According to wikipedia lens flare can be caused by"material inhomogeneities in the lens" That sounds like it probably has something something to do with quantum entanglement. Even if  those who actually have a thorough understanding of quantum entanglement don't currently believe that lens flare is related at all; I surely wont be getting beamed anywhere until I know for certain that I wont show up with atomic lens distortions on my face. Just something to keep in mind.

Anyhow, Good morning Lakeland!

Saturday, September 10, 2011

Here's a much larger and closely cropped version of the last photo I posted. (If I posted this right) You should be able to pixel peep here and see the chromatic aberration (right hand side of the leaves and blackbirds wingtip feathers).

Friday, September 9, 2011

Dogfight over lake parker

I took this a few months back by Lake Parker, in Lakeland. There was a fog lingering over the lake, the sun was blazing orange through the atmosphere;slinging hues of purple and magenta across the lake. Those colors are what caught my attention.

I shot this with a 70-300 Quantaray lens, on a 2x vivitar tele-converter. You've got to be careful  with the use of these off-brand lenses or you could end up with chromatic aberration. They do not have nikon's nano-crystal coatings. Using teleconverters on any lens will dictate the need for compensation for the light which gets reduced, or bounced around inside the converter itself . Usually this means opening the aperture a couple of stops; or increasing the exposure time a couple of stops. On old/cheap teleconverters I think they used less than permanent ink, or paint to coat the inside of the metal casing. Shiny metal spots, as well as optics which haven't had the edges gone over with something black, allow light to bounce around inside the housing splitting up into cyan and red rainbows. This reeks havoc on a couple pixels around the edge of the subjects which you're shooting (generally when you're shooting with too wide of an aperture for the given light) .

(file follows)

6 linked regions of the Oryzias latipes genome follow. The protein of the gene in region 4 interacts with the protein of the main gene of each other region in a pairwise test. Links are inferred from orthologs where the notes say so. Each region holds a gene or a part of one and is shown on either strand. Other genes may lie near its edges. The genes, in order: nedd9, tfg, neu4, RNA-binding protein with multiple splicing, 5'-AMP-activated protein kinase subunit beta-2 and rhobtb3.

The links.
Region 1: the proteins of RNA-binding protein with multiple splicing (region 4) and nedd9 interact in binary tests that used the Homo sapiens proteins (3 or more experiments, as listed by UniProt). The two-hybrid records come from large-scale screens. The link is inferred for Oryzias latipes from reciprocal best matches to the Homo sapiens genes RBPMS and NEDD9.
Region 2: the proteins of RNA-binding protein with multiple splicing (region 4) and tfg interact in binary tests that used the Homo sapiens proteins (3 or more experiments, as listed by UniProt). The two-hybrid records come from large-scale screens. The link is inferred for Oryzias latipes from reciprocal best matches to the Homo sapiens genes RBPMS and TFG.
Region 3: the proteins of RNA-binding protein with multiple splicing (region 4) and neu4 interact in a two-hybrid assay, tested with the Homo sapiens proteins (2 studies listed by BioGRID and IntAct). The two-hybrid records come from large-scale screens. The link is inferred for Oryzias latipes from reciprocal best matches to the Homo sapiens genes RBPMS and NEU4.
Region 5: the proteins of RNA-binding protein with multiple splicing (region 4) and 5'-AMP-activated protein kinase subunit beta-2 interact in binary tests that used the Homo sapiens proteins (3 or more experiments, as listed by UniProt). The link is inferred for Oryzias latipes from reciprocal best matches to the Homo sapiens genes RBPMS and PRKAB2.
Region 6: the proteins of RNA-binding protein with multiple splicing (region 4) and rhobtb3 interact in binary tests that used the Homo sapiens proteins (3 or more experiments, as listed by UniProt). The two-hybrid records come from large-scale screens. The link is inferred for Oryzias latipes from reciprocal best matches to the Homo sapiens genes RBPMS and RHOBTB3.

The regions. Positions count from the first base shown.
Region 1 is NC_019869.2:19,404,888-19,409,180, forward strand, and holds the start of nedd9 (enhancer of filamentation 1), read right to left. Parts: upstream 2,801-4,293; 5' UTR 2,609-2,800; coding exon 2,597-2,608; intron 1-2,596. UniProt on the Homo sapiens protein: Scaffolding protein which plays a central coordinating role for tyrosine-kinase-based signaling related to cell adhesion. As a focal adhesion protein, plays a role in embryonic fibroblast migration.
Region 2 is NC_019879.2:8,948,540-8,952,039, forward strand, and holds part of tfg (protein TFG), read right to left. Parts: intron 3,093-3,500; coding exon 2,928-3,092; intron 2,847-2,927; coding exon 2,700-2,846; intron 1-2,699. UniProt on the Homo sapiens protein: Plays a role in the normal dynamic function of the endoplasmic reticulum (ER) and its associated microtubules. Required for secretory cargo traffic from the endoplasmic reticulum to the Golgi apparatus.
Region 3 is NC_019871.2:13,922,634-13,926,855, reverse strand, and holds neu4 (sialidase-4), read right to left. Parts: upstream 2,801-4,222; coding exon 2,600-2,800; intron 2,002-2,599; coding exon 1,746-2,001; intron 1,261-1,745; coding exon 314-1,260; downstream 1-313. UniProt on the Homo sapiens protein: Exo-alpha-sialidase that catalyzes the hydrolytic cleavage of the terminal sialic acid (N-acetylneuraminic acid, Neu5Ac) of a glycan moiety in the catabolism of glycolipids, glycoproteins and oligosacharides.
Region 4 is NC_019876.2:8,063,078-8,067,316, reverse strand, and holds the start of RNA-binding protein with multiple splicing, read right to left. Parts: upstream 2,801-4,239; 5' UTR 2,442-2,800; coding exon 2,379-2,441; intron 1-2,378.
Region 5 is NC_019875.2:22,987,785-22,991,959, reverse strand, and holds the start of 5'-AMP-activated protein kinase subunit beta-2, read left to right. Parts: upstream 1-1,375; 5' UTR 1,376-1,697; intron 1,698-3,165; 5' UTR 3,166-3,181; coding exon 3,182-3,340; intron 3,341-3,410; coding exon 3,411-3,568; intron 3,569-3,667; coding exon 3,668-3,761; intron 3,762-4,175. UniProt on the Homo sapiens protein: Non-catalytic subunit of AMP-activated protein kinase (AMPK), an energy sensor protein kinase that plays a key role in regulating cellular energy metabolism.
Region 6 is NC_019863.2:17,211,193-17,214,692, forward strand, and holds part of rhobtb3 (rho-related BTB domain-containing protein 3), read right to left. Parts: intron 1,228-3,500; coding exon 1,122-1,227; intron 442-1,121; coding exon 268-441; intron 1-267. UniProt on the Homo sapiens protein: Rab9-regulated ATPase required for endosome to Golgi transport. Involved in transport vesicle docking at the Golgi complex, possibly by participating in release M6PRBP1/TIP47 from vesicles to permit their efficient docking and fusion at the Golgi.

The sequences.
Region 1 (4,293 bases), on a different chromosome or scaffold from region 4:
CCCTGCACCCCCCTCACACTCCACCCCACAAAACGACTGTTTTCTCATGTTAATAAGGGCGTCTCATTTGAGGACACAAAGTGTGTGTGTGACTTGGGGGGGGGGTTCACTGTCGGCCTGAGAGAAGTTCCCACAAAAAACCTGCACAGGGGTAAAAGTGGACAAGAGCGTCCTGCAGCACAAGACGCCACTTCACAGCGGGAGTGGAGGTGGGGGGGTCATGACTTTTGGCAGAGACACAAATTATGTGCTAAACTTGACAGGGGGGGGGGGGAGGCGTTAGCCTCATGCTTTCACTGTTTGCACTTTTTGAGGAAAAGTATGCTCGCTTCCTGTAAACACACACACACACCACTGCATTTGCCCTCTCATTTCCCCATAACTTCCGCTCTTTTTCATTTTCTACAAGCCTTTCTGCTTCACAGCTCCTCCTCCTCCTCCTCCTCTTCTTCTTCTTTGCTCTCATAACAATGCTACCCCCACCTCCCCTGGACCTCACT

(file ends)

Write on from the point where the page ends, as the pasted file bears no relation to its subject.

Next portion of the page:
One of the things I noticed when I parked and walked over to the lake, was three or four alligators that seemed to be racing across the lake. While I was clicking away at them, this blackbird kept on flying out of the willow you can see in the frame;swooping down at the water, hoovering there and doing all kinds of acrobatics. Curiosity got the best of me and I set a focus trap (that quantaray lens wont autofocus or meter on the old vivitar tele) and the mystery was solved when I got home and looked at the files. That blackbird was having mid air dogfights with a dragonfly.

 Good morning Lakeland!

Thursday, September 1, 2011

Sunrise spectators

I stopped briefly this morning to grab this shot of the sunrise over lake Morton in Lakeland. The lens on my camera at the moment was a  Tamron 135mm f/2.8. I bought this lens from someone on ebay for $19.99 plus shipping . It's an older lens that won't meter on my camera, so I  have to shoot in "m" mode. I really enjoy its shallow depth of field. The 135mm focal length isn't commonly used on aps c sensor'ed cameras (except for macro photography) and I enjoy the unique perspective.

  Normally, I would put a much wider lens on to shoot such a spectacular sky, but I really didn't have time to change lenses, get out of the car and really put together a great composition. Glancing in the mirror, there was nobody behind me in traffic, so I  Just stopped in the middle of the road rolled the window down and and shot a few frames.

Good morning Lakeland!